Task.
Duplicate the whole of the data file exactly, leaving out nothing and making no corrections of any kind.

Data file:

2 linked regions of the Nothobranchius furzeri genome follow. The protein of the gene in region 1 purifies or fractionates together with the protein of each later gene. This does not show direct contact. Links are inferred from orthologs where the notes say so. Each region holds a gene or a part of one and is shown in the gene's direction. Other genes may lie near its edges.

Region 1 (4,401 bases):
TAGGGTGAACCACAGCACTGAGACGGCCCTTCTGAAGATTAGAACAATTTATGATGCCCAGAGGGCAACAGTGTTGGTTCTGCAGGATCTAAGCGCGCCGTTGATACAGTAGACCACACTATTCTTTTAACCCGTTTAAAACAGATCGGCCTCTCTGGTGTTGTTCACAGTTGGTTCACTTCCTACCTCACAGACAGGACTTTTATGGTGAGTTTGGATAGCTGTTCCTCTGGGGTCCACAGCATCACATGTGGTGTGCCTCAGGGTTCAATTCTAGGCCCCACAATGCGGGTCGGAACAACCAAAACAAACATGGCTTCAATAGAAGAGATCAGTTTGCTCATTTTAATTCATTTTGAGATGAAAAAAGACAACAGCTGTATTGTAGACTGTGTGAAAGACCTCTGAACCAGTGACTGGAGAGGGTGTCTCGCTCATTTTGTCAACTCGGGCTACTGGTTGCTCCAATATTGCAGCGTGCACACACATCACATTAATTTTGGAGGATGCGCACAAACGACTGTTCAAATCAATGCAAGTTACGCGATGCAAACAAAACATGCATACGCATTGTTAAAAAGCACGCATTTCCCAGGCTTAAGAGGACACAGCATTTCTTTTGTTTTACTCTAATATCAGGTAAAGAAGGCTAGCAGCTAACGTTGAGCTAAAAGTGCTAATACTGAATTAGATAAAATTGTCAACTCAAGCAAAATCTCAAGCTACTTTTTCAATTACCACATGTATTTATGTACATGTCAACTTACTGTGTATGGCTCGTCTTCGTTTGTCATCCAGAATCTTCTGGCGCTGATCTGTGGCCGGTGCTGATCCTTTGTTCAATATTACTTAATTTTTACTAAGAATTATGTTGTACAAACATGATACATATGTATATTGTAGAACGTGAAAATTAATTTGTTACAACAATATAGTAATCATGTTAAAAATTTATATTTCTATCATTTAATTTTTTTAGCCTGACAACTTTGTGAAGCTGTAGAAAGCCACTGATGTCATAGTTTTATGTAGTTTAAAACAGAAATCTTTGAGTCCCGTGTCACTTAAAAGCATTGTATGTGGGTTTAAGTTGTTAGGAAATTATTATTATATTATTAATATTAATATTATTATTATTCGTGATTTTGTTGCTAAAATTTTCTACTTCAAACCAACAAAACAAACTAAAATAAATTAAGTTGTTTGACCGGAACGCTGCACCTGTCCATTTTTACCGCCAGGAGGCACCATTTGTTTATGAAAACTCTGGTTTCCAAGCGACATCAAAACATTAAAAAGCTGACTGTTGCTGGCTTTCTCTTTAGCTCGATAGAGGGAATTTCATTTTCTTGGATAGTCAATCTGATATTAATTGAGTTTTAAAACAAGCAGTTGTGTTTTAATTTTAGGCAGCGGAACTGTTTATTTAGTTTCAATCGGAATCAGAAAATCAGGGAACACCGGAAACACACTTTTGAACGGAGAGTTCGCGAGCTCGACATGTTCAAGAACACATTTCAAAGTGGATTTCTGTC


2 linked regions of the Nothobranchius furzeri genome follow. The protein of the gene in region 1 purifies or fractionates together with the protein of each later gene. This does not show direct contact. Links are inferred from orthologs where the notes say so. Each region holds a gene or a part of one and is shown in the gene's direction. Other genes may lie near its edges.

Region 1 (4,401 bases):
TAGGGTGAACCACAGCACTGAGACGGCCCTTCTGAAGATTAGAACAATTTATGATGCCCAGAGGGCAACAGTGTTGGTTCTGCAGGATCTAAGCGCGCCGTTGATACAGTAGACCACACTATTCTTTTAACCCGTTTAAAACAGATCGGCCTCTCTGGTGTTGTTCACAGTTGGTTCACTTCCTACCTCACAGACAGGACTTTTATGGTGAGTTTGGATAGCTGTTCCTCTGGGGTCCACAGCATCACATGTGGTGTGCCTCAGGGTTCAATTCTAGGCCCCACAATGCGGGTCGGAACAACCAAAACAAACATGGCTTCAATAGAAGAGATCAGTTTGCTCATTTTAATTCATTTTGAGATGAAAAAAGACAACAGCTGTATTGTAGACTGTGTGAAAGACCTCTGAACCAGTGACTGGAGAGGGTGTCTCGCTCATTTTGTCAACTCGGGCTACTGGTTGCTCCAATATTGCAGCGTGCACACACATCACATTAATTTTGGAGGATGCGCACAAACGACTGTTCAAATCAATGCAAGTTACGCGATGCAAACAAAACATGCATACGCATTGTTAAAAAGCACGCATTTCCCAGGCTTAAGAGGACACAGCATTTCTTTTGTTTTACTCTAATATCAGGTAAAGAAGGCTAGCAGCTAACGTTGAGCTAAAAGTGCTAATACTGAATTAGATAAAATTGTCAACTCAAGCAAAATCTCAAGCTACTTTTTCAATTACCACATGTATTTATGTACATGTCAACTTACTGTGTATGGCTCGTCTTCGTTTGTCATCCAGAATCTTCTGGCGCTGATCTGTGGCCGGTGCTGATCCTTTGTTCAATATTACTTAATTTTTACTAAGAATTATGTTGTACAAACATGATACATATGTATATTGTAGAACGTGAAAATTAATTTGTTACAACAATATAGTAATCATGTTAAAAATTTATATTTCTATCATTTAATTTTTTTAGCCTGACAACTTTGTGAAGCTGTAGAAAGCCACTGATGTCATAGTTTTATGTAGTTTAAAACAGAAATCTTTGAGTCCCGTGTCACTTAAAAGCATTGTATGTGGGTTTAAGTTGTTAGGAAATTATTATTATATTATTAATATTAATATTATTATTATTCGTGATTTTGTTGCTAAAATTTTCTACTTCAAACCAACAAAACAAACTAAAATAAATTAAGTTGTTTGACCGGAACGCTGCACCTGTCCATTTTTACCGCCAGGAGGCACCATTTGTTTATGAAAACTCTGGTTTCCAAGCGACATCAAAACATTAAAAAGCTGACTGTTGCTGGCTTTCTCTTTAGCTCGATAGAGGGAATTTCATTTTCTTGGATAGTCAATCTGATATTAATTGAGTTTTAAAACAAGCAGTTGTGTTTTAATTTTAGGCAGCGGAACTGTTTATTTAGTTTCAATCGGAATCAGAAAATCAGGGAACACCGGAAACACACTTTTGAACGGAGAGTTCGCGAGCTCGACATGTTCAAGAACACATTTCAAAGTGGATTTCTGTC